Used 2014 Nissan Rogue Select Review
Edmunds expert review
Although some newer competitors might prove more desirable overall, the 2014 Nissan Rogue Select is a great choice for a no-frills small crossover SUV.
What's new for 2014
Since it shares the showroom with its all-new successor, the 2014 Nissan Rogue Select might strike you as a compact crossover SUV that's wearing out its welcome. After all, choosing it over the new 2014 Nissan Rogue (reviewed separately) would be like picking the nearly expired milk over the freshest carton, right? Not exactly, as a good argument can be made for buying this "old" Rogue if you're on a strict budget. Sure, the redesigned Rogue offers a third-row seat, newer technology-based features and more cargo capacity. But there are plenty of people who just want the higher seating position, foul-weather driving confidence and added cargo space of a small crossover and will gladly trade higher-end perks for a considerably lower price point.
So yes, the 2014 Rogue Select is actually the previous-generation Rogue, and as such carries its strengths and weaknesses. The former include a high-quality cabin, peppy acceleration, fairly athletic handling and distinctive styling. Downsides include a second-row seat that doesn't slide or recline, a continuously variable transmission (CVT) that drones during hard acceleration, and limited rearward visibility due to the Rogue Select's curvy styling. With its pared down options list, the Select doesn't offer luxuries like a navigation system or keyless ignition and entry, either. Lastly, it comes with just one engine, so you're out of luck if you want a stronger turbocharged four-cylinder or a V6.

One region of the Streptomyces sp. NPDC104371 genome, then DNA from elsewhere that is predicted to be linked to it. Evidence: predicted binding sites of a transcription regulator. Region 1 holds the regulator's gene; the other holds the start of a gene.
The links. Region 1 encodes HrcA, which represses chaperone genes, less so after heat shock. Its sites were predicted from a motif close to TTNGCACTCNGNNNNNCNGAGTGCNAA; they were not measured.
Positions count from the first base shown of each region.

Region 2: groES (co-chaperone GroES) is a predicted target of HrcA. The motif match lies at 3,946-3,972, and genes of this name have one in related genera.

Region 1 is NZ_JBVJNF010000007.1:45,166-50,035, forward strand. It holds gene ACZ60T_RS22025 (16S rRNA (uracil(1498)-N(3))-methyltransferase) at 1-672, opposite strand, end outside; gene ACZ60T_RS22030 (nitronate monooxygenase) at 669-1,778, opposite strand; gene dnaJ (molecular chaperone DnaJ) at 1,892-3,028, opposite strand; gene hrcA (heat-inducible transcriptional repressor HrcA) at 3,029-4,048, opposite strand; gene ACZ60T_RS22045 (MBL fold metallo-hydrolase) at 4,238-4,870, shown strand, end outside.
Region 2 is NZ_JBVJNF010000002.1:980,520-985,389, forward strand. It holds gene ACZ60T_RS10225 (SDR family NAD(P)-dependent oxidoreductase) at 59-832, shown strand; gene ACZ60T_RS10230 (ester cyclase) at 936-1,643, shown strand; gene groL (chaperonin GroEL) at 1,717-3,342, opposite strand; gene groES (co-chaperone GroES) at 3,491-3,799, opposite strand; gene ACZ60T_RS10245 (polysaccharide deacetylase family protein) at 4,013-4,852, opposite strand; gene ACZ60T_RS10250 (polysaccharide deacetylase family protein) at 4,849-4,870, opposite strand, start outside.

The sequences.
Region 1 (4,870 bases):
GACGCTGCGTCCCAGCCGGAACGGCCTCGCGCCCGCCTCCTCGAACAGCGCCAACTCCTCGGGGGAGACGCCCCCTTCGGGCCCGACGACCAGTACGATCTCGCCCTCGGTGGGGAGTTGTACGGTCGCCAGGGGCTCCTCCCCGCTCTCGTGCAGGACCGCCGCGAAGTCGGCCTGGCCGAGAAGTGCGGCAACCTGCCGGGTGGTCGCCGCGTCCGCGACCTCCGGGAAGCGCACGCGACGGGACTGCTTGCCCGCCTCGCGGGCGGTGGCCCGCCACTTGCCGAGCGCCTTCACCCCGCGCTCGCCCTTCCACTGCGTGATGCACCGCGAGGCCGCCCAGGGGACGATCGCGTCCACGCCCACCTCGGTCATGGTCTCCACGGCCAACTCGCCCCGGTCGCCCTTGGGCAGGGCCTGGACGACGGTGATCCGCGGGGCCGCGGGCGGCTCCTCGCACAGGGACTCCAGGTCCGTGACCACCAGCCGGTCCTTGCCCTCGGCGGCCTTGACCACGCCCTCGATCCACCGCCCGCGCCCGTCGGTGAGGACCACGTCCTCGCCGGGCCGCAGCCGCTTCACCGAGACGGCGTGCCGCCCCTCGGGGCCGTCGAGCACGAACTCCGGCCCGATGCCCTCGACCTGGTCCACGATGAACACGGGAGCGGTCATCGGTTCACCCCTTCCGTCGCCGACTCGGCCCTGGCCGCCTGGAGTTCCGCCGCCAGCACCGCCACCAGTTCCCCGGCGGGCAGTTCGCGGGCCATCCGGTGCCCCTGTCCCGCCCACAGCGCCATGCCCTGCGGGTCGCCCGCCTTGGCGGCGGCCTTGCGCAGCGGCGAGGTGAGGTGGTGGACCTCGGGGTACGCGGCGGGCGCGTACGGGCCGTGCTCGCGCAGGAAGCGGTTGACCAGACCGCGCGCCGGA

Obviously, Nissan is pushing the value angle here. And given its overall competence and a base price that's thousands less than other compact crossover SUVs, the Rogue Select presents a solid case for itself. Still, those who don't mind spending more will find a variety of tempting choices. If you're looking for a sportier drive, the 2014 Ford Escape and 2014 Kia Sportage are good options and both are available with strong turbocharged engines. There's also the more spacious and family-friendly 2014 Honda CR-V and the similarly well-rounded Toyota RAV4. All of these crossovers have significant advantages over this Nissan, but bargain hunters looking for a basic but still quite enjoyable small crossover should put the 2014 Nissan Rogue Select on their list.